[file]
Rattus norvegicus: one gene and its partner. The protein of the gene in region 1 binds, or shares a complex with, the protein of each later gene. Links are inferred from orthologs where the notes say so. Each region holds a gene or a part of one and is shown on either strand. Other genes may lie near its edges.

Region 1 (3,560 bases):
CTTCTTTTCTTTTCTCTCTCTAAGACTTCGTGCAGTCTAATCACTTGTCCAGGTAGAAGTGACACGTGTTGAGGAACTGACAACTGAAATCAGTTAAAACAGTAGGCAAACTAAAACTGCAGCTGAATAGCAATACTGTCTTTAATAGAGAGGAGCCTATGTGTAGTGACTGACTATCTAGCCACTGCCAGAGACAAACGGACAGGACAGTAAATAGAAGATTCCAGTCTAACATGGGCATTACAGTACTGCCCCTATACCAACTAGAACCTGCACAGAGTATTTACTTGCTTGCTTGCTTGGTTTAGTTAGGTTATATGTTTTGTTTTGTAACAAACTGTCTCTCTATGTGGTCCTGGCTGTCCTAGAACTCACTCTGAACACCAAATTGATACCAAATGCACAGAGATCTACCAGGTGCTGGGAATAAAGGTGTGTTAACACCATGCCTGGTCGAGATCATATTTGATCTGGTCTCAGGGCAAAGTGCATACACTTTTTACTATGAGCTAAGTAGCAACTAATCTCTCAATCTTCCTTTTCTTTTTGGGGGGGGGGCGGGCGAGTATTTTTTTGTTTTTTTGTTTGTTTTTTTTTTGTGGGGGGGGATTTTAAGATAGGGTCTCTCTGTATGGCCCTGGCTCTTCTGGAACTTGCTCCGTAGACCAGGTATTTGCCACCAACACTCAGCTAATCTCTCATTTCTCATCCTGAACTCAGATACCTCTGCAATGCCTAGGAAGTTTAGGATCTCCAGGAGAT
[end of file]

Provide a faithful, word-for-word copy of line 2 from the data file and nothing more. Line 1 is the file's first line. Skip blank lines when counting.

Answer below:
Region 1 (3,560 bases):